October 21, 2016
For some years now October has been designated as Respect Life Month. I share with you some thoughts in this regard.
40 Days for Life: The Diocese of Las Cruces has been participating in a national campaign, 40 Days for Life, particularly since an abortion clinic opened in Las Cruces a couple of years ago. This campaign is a peaceful, prayerful campaign – praying for conversion of hearts, praying for those young parents contemplating abortion, praying for the children in the womb threatened by abortion, praying for the nurses, doctors, and staff of the abortion clinic. Some participants pray from home, others before the Blessed Sacrament in their parishes, and yet many are able to make a physical, peaceful witness praying on the sidewalk in front of the abortion clinic. Participants must agree to be peaceful and prayerful, inclusive of signs that are carried encouraging others to pray. I am grateful to Mark Cavaliere, the local director of 40 Days for Life, for his dedication and organizing efforts. Please consider joining this campaign in whatever capacity you are able.
Death Penalty: The governor of New Mexico called for the death penalty to be reinstated in New Mexico. The death penalty was, thankfully, repealed in New Mexico several years ago. We should let our state legislators know that the death penalty should not be reinstated. The Catechism of the Catholic Church states that the death penalty can only be used if the public cannot be kept safe from an aggressor (CCC 2267). St. John Paul II noted that cases that would permit the death penalty “today ... are very rare, if not practically non-existent” (Evangelium vitae 56).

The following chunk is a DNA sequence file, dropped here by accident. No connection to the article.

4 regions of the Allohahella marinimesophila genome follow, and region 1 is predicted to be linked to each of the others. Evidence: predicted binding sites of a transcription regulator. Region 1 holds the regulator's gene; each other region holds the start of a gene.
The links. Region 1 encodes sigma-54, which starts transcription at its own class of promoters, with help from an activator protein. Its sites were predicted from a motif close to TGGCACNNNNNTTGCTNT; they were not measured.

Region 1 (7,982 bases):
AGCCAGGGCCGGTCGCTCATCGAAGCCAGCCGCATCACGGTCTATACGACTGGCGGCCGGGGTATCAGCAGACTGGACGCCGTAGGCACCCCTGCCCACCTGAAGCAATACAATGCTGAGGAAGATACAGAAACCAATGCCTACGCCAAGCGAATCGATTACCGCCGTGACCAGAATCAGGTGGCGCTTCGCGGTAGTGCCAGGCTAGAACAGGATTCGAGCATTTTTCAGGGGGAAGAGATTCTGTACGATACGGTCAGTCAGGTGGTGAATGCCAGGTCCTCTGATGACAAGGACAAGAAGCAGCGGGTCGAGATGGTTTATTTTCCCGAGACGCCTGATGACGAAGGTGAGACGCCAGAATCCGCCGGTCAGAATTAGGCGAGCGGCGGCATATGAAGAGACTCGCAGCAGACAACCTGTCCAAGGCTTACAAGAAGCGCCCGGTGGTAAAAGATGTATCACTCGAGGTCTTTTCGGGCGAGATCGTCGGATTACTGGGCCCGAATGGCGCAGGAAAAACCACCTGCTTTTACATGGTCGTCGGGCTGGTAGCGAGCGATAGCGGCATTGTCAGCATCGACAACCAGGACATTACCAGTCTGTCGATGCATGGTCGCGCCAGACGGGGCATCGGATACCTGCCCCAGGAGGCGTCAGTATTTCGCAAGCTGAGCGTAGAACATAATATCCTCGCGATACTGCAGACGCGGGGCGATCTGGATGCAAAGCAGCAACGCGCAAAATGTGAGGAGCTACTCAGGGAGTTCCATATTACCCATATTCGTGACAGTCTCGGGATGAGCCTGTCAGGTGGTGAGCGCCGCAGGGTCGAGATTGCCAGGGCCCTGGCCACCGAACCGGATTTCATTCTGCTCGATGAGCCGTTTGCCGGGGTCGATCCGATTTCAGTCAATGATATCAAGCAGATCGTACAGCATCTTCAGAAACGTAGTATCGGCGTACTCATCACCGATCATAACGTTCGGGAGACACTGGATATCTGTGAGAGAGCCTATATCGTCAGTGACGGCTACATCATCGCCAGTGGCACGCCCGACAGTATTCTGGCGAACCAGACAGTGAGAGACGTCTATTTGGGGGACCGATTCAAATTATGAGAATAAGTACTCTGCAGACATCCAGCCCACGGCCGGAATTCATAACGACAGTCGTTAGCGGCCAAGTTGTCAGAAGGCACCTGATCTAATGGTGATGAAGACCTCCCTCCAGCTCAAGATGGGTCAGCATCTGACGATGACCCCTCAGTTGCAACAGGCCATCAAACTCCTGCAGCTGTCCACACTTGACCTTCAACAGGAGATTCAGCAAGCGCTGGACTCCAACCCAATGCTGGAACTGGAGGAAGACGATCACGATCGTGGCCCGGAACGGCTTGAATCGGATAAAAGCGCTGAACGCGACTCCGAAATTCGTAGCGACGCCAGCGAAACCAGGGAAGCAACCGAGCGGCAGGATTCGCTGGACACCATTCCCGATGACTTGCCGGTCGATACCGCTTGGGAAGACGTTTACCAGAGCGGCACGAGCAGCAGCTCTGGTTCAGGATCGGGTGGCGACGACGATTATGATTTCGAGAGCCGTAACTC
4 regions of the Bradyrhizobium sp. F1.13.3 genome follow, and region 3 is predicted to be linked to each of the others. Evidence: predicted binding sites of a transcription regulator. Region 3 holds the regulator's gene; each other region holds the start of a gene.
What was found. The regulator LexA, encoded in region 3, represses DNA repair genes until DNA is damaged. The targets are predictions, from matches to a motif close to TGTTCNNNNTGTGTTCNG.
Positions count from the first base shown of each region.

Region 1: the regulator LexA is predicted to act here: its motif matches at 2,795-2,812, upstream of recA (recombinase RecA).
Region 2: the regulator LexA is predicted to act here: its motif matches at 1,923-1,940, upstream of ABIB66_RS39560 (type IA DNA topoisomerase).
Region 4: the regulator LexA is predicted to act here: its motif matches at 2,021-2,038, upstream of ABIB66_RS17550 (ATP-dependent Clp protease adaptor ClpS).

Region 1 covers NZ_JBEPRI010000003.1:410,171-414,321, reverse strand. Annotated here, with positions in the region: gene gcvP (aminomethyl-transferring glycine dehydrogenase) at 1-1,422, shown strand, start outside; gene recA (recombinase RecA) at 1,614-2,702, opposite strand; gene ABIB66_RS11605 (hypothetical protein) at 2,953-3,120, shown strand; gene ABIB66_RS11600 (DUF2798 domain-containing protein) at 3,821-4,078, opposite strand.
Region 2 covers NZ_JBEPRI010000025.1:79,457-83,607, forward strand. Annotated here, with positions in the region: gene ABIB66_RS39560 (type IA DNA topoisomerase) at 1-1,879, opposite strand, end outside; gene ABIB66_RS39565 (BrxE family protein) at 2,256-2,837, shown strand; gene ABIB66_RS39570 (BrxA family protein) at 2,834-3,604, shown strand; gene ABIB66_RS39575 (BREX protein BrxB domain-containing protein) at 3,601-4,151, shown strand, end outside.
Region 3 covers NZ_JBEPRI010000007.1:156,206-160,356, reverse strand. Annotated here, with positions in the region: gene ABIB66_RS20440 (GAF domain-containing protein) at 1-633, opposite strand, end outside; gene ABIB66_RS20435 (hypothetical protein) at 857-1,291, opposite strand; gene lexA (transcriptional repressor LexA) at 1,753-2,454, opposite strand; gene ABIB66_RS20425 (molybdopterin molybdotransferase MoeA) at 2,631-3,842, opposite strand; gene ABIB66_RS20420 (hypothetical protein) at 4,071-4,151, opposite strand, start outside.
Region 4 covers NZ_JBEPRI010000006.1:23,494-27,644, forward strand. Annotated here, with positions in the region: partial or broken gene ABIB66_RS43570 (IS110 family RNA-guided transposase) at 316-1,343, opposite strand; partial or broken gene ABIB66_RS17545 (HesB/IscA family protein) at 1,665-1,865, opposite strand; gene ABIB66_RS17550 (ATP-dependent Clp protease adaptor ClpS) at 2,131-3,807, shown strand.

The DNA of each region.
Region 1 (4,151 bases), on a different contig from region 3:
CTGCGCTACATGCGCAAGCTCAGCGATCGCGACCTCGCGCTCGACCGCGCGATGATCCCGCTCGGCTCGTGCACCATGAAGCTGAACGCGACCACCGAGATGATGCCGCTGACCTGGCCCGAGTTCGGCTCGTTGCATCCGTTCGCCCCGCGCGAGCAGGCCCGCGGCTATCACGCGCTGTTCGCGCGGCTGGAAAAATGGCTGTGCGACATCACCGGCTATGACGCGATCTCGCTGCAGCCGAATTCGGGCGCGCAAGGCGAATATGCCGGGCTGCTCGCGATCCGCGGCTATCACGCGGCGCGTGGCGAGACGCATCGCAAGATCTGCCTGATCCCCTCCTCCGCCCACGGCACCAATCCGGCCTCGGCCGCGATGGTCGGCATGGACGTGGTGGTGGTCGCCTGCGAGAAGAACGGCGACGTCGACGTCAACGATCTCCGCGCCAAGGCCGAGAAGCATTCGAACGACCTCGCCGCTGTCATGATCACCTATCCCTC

Physician Assisted Suicide: A strong and concerted national effort has reached New Mexico – the effort to legalize physician assisted suicide. Four states have legalized these procedures, and New Mexico could become the fifth. I recommend that we make our state legislators aware of our opposition to the legalization of assisted suicide. Below I share the Church’s teaching on the issue.
I quote the Catechism: “Whatever its motives and means, direct euthanasia consists in putting an end to the lives of handicapped, sick, or dying persons. It is morally unacceptable. Thus an act or omission which, of itself or by intention, causes death in order to eliminate suffering constitutes a murder gravely contrary to the dignity of the human person and to the respect due to the living God, his Creator. The error of judgment into which one can fall in good faith does not change the nature of this murderous act, which must always be forbidden and excluded” (CCC 2277).
I advise that we not be fooled by the new names given these procedures, such as “dignity in dying” or “compassion and choices.” Physician assisted suicide can be couched in compassionate terminology, but the best option is one that society and the church already offer, pain management through hospice care. Hospice care is the true compassionate choice. It helps to manage a patient’s pain, and accompanies him or her in their suffering.
The Church’s teaching does not demand over-zealous treatment of patients. The Catechism sates, “Discontinuing medical procedures that are burdensome, dangerous, extraordinary, or disproportionate to the expected outcome can be legitimate; it is the refusal of ‘over-zealous’ treatment. Here one does not will to cause death; one’s inability to impede it is merely accepted. The decisions should be made by the patient if he is competent and able or, if not, by those legally entitled to act for the patient, whose reasonable will and legitimate interests must always be respected” (CCC 2278).
The proponents of the legalization of physician assisted suicide will argue that it doesn’t hurt anyone else. However, our laws reflect the values of our society. Let us uphold true compassion and dignity even in the most difficult of circumstances. Let us promote and protect life from conception to natural death.